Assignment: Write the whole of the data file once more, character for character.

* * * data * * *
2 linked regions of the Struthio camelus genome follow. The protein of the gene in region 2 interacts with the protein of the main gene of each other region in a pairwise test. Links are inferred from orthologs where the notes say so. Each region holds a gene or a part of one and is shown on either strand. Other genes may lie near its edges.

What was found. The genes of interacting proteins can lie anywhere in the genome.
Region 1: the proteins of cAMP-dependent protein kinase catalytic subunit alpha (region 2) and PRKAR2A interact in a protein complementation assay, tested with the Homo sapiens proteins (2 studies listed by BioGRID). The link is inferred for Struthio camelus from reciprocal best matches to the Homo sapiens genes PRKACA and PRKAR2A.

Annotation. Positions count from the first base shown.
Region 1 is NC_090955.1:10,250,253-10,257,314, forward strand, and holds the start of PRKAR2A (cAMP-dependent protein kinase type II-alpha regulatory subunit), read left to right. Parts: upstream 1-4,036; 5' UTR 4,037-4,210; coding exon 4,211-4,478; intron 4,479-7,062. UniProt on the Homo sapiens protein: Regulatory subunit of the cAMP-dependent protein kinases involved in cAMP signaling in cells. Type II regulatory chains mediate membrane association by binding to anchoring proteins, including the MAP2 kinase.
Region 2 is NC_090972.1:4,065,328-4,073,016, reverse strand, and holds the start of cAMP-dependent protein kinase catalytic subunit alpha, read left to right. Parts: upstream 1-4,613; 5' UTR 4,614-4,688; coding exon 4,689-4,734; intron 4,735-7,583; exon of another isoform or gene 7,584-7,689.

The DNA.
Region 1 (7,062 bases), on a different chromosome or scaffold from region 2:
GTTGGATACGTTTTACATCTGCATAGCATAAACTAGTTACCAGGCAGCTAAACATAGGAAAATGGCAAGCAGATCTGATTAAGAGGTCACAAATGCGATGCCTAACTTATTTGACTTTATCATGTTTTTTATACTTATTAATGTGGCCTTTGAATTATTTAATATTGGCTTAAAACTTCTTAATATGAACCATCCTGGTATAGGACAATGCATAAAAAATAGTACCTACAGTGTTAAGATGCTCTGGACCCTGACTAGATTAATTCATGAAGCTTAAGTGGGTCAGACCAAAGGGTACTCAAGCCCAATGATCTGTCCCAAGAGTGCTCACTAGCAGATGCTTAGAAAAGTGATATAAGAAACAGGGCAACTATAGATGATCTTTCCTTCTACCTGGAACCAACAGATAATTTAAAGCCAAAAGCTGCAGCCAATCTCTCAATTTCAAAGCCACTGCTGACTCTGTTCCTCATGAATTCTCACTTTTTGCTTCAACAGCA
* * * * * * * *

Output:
2 linked regions of the Struthio camelus genome follow. The protein of the gene in region 2 interacts with the protein of the main gene of each other region in a pairwise test. Links are inferred from orthologs where the notes say so. Each region holds a gene or a part of one and is shown on either strand. Other genes may lie near its edges.

What was found. The genes of interacting proteins can lie anywhere in the genome.
Region 1: the proteins of cAMP-dependent protein kinase catalytic subunit alpha (region 2) and PRKAR2A interact in a protein complementation assay, tested with the Homo sapiens proteins (2 studies listed by BioGRID). The link is inferred for Struthio camelus from reciprocal best matches to the Homo sapiens genes PRKACA and PRKAR2A.

Annotation. Positions count from the first base shown.
Region 1 is NC_090955.1:10,250,253-10,257,314, forward strand, and holds the start of PRKAR2A (cAMP-dependent protein kinase type II-alpha regulatory subunit), read left to right. Parts: upstream 1-4,036; 5' UTR 4,037-4,210; coding exon 4,211-4,478; intron 4,479-7,062. UniProt on the Homo sapiens protein: Regulatory subunit of the cAMP-dependent protein kinases involved in cAMP signaling in cells. Type II regulatory chains mediate membrane association by binding to anchoring proteins, including the MAP2 kinase.
Region 2 is NC_090972.1:4,065,328-4,073,016, reverse strand, and holds the start of cAMP-dependent protein kinase catalytic subunit alpha, read left to right. Parts: upstream 1-4,613; 5' UTR 4,614-4,688; coding exon 4,689-4,734; intron 4,735-7,583; exon of another isoform or gene 7,584-7,689.

The DNA.
Region 1 (7,062 bases), on a different chromosome or scaffold from region 2:
GTTGGATACGTTTTACATCTGCATAGCATAAACTAGTTACCAGGCAGCTAAACATAGGAAAATGGCAAGCAGATCTGATTAAGAGGTCACAAATGCGATGCCTAACTTATTTGACTTTATCATGTTTTTTATACTTATTAATGTGGCCTTTGAATTATTTAATATTGGCTTAAAACTTCTTAATATGAACCATCCTGGTATAGGACAATGCATAAAAAATAGTACCTACAGTGTTAAGATGCTCTGGACCCTGACTAGATTAATTCATGAAGCTTAAGTGGGTCAGACCAAAGGGTACTCAAGCCCAATGATCTGTCCCAAGAGTGCTCACTAGCAGATGCTTAGAAAAGTGATATAAGAAACAGGGCAACTATAGATGATCTTTCCTTCTACCTGGAACCAACAGATAATTTAAAGCCAAAAGCTGCAGCCAATCTCTCAATTTCAAAGCCACTGCTGACTCTGTTCCTCATGAATTCTCACTTTTTGCTTCAACAGCA